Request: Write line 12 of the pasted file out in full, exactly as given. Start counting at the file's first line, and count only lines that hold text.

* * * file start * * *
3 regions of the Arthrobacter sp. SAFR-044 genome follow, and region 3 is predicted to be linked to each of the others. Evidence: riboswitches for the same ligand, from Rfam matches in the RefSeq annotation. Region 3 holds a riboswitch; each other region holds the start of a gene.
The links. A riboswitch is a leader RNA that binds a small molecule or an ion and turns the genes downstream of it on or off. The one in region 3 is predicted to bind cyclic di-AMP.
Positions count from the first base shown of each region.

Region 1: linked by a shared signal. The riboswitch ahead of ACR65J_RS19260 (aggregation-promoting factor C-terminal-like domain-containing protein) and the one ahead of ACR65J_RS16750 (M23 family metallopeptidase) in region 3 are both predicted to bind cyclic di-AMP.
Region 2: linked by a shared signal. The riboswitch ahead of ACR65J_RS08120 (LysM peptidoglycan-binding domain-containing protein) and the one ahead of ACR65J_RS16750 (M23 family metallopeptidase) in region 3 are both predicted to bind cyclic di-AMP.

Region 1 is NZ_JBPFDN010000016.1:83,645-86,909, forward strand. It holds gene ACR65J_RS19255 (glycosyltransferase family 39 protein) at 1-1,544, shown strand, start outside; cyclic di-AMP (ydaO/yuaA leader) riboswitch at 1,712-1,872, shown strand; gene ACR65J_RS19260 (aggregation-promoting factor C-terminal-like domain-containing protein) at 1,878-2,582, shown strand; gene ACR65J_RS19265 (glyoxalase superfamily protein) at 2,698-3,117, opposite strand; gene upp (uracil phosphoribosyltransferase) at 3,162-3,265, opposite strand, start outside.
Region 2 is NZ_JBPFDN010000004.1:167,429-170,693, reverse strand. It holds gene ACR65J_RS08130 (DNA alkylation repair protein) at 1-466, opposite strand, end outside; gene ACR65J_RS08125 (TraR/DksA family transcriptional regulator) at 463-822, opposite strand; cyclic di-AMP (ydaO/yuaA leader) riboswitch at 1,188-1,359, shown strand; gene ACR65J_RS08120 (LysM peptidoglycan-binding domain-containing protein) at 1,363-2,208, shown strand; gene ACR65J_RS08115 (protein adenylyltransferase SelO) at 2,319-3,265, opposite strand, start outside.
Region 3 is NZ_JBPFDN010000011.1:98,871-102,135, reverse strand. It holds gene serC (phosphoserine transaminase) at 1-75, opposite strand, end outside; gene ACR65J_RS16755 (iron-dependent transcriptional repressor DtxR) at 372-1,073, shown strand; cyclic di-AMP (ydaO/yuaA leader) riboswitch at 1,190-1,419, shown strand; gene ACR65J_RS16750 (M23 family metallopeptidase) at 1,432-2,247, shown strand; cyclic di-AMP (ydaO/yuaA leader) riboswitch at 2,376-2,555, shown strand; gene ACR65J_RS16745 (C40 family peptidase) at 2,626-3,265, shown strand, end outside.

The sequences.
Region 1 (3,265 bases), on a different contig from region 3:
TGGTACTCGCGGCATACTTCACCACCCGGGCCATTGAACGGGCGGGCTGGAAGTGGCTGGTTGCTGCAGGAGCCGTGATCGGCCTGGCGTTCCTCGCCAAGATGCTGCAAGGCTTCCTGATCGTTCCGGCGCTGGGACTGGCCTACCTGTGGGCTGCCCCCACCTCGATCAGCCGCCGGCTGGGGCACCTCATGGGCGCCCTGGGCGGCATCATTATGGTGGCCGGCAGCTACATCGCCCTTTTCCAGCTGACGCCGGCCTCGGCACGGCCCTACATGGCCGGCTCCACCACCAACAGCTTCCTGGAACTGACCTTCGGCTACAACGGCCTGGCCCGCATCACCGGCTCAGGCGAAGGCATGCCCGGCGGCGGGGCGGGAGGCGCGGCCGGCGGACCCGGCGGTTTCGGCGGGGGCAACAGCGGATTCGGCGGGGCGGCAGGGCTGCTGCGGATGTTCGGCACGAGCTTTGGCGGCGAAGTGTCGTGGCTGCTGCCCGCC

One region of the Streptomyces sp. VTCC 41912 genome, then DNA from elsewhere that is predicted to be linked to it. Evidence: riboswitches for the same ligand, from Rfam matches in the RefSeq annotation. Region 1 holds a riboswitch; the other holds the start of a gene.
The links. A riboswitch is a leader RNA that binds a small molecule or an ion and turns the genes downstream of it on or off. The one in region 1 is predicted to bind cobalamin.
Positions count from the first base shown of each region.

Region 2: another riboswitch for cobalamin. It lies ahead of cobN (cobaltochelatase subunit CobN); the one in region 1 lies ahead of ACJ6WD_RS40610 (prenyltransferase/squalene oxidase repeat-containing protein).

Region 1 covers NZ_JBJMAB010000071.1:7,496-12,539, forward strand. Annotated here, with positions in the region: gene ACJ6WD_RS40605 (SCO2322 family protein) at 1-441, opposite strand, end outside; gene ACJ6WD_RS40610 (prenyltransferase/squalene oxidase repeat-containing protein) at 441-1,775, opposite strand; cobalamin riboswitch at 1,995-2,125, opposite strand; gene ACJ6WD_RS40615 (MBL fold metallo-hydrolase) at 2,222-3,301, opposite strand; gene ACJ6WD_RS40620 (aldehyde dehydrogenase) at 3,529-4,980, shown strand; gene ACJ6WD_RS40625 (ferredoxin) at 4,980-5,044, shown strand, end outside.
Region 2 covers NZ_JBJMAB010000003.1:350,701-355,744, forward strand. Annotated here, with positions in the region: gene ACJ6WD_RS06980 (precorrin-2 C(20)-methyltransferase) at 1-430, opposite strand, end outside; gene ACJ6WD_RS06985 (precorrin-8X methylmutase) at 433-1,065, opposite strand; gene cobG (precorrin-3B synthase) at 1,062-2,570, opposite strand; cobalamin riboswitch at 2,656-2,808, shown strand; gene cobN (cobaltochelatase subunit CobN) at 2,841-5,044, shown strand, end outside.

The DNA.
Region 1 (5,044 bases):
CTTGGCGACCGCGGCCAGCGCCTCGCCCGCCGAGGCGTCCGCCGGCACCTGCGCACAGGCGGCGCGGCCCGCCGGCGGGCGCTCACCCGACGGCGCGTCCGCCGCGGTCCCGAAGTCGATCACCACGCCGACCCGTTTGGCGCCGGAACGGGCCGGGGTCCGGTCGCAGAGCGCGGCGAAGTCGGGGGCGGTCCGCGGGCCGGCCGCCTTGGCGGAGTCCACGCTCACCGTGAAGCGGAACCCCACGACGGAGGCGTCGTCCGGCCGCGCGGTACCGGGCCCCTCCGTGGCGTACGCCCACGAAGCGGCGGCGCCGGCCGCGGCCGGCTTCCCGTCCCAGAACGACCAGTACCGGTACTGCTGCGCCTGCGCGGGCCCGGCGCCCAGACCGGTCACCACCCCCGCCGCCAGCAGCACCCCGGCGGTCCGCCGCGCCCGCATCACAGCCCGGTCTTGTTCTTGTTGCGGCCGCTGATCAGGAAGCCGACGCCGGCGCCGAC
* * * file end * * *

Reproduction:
One region of the Streptomyces sp. VTCC 41912 genome, then DNA from elsewhere that is predicted to be linked to it. Evidence: riboswitches for the same ligand, from Rfam matches in the RefSeq annotation. Region 1 holds a riboswitch; the other holds the start of a gene.